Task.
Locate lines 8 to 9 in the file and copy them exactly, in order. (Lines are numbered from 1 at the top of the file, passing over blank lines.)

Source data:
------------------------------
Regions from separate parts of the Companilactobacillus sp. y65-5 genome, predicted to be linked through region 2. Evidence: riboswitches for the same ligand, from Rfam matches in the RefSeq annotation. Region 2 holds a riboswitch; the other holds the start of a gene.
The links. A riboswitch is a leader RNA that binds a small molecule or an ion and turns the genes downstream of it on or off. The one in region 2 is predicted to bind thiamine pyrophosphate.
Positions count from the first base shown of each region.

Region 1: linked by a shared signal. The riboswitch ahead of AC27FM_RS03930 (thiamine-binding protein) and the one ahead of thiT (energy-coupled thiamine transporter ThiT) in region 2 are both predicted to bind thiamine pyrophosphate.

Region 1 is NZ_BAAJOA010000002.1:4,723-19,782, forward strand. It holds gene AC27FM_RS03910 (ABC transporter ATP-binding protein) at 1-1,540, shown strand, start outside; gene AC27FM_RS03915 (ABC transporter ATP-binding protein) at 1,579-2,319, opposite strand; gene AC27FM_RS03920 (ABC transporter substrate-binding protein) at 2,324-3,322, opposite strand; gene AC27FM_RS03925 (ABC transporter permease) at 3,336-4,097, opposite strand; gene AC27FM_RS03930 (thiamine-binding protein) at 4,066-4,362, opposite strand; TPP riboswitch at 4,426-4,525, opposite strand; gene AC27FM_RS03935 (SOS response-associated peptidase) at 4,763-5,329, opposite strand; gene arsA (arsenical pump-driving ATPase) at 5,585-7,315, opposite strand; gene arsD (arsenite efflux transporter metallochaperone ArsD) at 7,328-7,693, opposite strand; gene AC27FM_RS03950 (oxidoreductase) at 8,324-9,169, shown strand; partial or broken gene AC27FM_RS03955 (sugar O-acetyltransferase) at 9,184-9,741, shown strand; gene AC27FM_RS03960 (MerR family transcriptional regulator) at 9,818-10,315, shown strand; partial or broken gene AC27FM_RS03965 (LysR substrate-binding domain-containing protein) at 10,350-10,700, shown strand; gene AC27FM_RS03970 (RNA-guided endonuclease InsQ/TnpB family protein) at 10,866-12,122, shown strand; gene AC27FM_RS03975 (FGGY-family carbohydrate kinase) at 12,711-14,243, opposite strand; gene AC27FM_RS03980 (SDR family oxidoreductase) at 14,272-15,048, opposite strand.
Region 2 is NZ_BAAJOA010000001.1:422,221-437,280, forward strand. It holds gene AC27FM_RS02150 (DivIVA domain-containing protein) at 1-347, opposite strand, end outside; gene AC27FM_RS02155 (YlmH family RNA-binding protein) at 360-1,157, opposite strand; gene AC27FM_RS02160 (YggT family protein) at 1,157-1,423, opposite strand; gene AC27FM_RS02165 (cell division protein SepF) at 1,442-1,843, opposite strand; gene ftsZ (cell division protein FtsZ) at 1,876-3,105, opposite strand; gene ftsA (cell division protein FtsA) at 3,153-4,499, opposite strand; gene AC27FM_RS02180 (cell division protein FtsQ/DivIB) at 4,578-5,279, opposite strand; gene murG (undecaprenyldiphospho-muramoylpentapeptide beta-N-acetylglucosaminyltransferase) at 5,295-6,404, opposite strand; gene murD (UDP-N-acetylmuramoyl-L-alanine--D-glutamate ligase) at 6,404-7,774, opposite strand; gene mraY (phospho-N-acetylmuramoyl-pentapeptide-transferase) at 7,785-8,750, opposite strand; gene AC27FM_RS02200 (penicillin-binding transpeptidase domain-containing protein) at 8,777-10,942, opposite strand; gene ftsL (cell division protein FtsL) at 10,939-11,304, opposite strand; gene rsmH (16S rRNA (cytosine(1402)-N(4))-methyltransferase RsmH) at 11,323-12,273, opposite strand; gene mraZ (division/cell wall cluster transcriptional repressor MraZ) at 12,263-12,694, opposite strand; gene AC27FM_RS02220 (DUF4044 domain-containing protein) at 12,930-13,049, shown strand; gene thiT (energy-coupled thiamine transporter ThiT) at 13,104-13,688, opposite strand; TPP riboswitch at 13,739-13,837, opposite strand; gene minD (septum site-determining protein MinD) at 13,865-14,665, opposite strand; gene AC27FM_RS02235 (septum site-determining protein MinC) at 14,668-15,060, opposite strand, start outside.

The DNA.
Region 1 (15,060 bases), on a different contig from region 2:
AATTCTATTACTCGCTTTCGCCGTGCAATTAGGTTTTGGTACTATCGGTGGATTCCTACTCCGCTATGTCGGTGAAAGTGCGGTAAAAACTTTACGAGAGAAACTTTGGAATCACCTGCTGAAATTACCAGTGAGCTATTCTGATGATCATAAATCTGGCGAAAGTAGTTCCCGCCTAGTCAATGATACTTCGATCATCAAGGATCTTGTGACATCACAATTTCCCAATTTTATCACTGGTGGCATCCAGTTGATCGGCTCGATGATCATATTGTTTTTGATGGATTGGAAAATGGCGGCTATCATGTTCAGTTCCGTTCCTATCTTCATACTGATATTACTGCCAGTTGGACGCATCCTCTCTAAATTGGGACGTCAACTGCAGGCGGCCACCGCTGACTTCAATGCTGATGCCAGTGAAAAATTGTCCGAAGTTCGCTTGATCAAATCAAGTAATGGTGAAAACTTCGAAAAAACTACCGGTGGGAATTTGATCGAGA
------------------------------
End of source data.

Region 1 (15,060 bases), on a different contig from region 2:
AATTCTATTACTCGCTTTCGCCGTGCAATTAGGTTTTGGTACTATCGGTGGATTCCTACTCCGCTATGTCGGTGAAAGTGCGGTAAAAACTTTACGAGAGAAACTTTGGAATCACCTGCTGAAATTACCAGTGAGCTATTCTGATGATCATAAATCTGGCGAAAGTAGTTCCCGCCTAGTCAATGATACTTCGATCATCAAGGATCTTGTGACATCACAATTTCCCAATTTTATCACTGGTGGCATCCAGTTGATCGGCTCGATGATCATATTGTTTTTGATGGATTGGAAAATGGCGGCTATCATGTTCAGTTCCGTTCCTATCTTCATACTGATATTACTGCCAGTTGGACGCATCCTCTCTAAATTGGGACGTCAACTGCAGGCGGCCACCGCTGACTTCAATGCTGATGCCAGTGAAAAATTGTCCGAAGTTCGCTTGATCAAATCAAGTAATGGTGAAAACTTCGAAAAAACTACCGGTGGGAATTTGATCGAGA